The Purpose of the Minnesota English Journal
MEJ offers expansive and interactive features, both for readers and writers, improving communication, inclusiveness, and community connectedness.
Prior to April 2014, the Minnesota Council of Teachers of English published MEJ once a year as a peer-reviewed collection of papers driven by pedagogy, theory, and research. After publication, each journal remained static, cemented in time, often relegated to the bookshelf. Writers rarely, if ever, received feedback, because readers were unable to participate in the discussion of topics broached in articles.
To keep pace with technology and the changing landscape of our professions, MEJ must effectively mirror the needs and preferences of the organization and show prospective members of MCTE will have much to gain by reading, contributing to, and interacting with MEJ.
Based upon the above discussions, we have decided upon the following priorities:
- Continue to peer-review longer, scholarly researched papers on theory and praxis; it is important for us to fulfill this service for the entire organization.
- Request teachers at all levels to share best practice and classroom narratives.
- Request teachers at all levels to share the means by which they assess their students’ progress, including interventions and strategies.
- Encourage short or long experiential articles on how to teach online effectively.
- Encourage short or long experiential articles on using technology to improve teaching, research, and writing.
- Encourage short or long experiential articles, driven or not by theory, on collaborative writing and collaborations among teachers.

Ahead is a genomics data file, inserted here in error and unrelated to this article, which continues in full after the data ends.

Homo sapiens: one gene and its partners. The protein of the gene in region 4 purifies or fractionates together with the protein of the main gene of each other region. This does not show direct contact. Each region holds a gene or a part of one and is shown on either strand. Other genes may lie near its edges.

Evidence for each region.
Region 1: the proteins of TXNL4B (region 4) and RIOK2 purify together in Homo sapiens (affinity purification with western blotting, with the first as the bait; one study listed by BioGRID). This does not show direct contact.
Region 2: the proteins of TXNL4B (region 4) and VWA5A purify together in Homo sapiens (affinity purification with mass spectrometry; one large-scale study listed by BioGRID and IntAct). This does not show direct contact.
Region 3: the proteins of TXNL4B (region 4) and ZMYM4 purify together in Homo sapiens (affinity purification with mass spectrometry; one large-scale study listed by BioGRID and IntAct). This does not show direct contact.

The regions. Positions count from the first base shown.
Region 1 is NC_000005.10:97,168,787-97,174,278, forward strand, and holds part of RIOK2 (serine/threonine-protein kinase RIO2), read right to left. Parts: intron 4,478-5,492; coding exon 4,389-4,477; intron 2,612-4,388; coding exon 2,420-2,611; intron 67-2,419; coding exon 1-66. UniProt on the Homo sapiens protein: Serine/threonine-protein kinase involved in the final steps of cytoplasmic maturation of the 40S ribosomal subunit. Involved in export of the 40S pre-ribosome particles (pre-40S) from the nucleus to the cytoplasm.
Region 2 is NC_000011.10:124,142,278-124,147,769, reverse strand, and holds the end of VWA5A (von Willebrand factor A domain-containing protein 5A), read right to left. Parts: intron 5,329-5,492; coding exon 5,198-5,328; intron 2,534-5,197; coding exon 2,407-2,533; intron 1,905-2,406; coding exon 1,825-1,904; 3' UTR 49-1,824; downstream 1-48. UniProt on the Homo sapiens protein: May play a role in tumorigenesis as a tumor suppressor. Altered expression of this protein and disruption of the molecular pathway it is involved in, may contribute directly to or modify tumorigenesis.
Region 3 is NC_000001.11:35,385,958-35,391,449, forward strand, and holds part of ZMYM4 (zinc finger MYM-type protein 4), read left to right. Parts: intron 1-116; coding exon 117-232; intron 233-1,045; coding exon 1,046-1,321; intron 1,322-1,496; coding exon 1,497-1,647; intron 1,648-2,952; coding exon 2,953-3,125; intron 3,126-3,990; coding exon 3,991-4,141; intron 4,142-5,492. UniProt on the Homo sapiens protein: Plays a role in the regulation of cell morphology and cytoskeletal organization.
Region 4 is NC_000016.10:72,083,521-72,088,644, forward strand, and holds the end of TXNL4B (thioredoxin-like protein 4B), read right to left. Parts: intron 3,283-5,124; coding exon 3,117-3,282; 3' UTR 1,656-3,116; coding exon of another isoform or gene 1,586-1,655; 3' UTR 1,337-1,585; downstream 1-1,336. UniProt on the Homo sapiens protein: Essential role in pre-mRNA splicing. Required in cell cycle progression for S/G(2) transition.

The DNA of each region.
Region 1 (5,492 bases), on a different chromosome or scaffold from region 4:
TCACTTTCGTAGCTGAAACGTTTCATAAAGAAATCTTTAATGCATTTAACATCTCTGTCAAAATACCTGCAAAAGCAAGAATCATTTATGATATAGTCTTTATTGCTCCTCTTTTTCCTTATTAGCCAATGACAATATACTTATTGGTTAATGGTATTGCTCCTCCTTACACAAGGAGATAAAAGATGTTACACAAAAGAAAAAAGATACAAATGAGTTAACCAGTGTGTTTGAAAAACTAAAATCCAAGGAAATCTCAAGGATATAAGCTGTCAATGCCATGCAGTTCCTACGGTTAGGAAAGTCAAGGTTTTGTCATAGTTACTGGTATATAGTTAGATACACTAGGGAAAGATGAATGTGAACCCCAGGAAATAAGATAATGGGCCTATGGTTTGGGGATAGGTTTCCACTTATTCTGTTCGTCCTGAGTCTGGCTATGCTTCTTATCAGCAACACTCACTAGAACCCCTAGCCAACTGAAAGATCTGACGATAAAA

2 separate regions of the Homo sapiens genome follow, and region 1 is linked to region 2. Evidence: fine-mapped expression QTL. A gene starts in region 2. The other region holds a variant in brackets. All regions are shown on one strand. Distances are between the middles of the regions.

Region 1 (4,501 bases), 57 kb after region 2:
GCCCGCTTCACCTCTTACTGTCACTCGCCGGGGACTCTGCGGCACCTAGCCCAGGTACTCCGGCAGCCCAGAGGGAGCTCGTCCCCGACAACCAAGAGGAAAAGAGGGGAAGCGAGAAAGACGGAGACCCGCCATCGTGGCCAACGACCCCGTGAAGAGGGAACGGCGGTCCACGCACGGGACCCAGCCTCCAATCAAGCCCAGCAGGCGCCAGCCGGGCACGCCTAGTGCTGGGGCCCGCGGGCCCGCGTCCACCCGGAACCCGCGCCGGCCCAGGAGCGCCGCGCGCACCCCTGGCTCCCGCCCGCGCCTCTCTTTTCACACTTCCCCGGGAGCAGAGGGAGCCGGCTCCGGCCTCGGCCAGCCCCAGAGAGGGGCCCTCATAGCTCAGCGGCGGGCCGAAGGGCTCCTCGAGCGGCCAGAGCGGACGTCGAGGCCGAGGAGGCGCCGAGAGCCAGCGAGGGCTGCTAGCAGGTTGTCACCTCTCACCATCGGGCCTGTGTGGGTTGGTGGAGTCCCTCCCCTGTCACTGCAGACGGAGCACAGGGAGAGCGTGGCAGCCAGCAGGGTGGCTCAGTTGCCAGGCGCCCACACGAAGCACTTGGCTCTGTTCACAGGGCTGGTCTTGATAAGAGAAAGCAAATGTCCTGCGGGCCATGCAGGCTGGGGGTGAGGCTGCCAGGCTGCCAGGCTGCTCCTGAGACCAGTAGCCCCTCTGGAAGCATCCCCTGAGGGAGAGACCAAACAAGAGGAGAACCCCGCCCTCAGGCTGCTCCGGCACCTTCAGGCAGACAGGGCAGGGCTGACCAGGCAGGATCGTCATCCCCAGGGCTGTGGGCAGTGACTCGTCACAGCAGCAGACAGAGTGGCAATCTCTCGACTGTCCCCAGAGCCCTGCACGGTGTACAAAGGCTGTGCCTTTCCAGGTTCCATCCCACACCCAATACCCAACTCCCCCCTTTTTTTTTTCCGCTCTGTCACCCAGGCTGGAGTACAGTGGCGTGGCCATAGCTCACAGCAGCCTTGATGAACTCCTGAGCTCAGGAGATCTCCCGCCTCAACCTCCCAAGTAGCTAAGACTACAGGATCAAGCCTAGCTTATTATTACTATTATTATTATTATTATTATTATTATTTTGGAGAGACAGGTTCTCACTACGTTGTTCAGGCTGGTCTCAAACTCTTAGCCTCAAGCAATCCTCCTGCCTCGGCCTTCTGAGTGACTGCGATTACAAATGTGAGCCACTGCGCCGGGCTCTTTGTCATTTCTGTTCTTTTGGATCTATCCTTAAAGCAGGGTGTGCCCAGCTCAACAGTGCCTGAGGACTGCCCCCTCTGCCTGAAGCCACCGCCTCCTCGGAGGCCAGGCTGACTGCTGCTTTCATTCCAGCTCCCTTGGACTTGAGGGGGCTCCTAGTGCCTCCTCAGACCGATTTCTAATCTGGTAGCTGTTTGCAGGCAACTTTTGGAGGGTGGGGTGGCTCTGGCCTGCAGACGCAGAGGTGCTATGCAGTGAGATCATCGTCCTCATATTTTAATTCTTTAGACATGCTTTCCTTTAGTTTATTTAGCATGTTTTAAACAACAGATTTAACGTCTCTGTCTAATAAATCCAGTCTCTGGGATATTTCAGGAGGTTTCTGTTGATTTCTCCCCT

- Encourage written efforts, short or long, by instructors (alone or in collaboration with others) engaged in the development of a culture of writing in their schools.
- Encourage opinion or issue-driven pieces of current interest to the profession.
To do any or all of these things effectively requires reciprocal communication between writers and readers. Therefore, every piece of writing in MEJ will include a COMMENT FUNCTION. Our publication will be a LIVING JOURNAL—one that grows and is enriched by the comments it records. Each writer’s work will have a REAL AND LIVING AUDIENCE: one that expresses common interest in a piece, offers suggestions for its application, disagrees with its major premises while offering some emendations, and (perhaps most importantly) indicates that the piece has been read and shared. These priorities cannot succeed without YOUR active engagement—whether by submitting work that you truly care about (whatever length and shape and subject) and by your determination to engage an interactive community of teachers of writing and language and literature.
Please refer to the “CALL FOR SUBMISSIONS” for more details on contributing to MEJ. Do not hesitate to contact us should you need further information.
Welcome to MEJ. It’s yours.
History of MEJ
We’re working to consolidate an archive of back issues and construct a history of the journal; if you have any memories, thoughts, or saved back issues of MEJ, please contact us and pass them on. We would like to build this page to explore and recount MEJ’s history.
1965—the first MEJ is published.
1967—expanded and a unique focus for each issue
1983—cash prizes for featured essays (short lived)
2004—published online in PDF format
2010—became more of a peer-reviewed journal
2014—MEJ moved online in WordPress format
2015—created Facebook and Twitter pages
List of editors:
Burke Scarbrough (2017-)
Scott Hall (2014-2017)
Michael MacBride (2014-2016)
Brian C. Lewis (2011-2013)
John Banschbach (2004-2009)
Bill Dyer (2004-2009)
Sandy Hayes (2001)
Jake Oetting (2000-2001)
Claus Buechmann (1998)
Gwen Griffin ()
Gayle Gaskill (1994-1995)
John Schifsky (1989-1992)
Nancy Lund (1989-1992)
Richard Dillman (1986-1989)
Eleanor Hoffman (1980-1985)
Anna Lee Stensland (1977)
Elmer Suderman (1976-1977)
Harriet Sheridan (1967)
Duane Scribner (1966-1967)
Stanley Kegler (1965)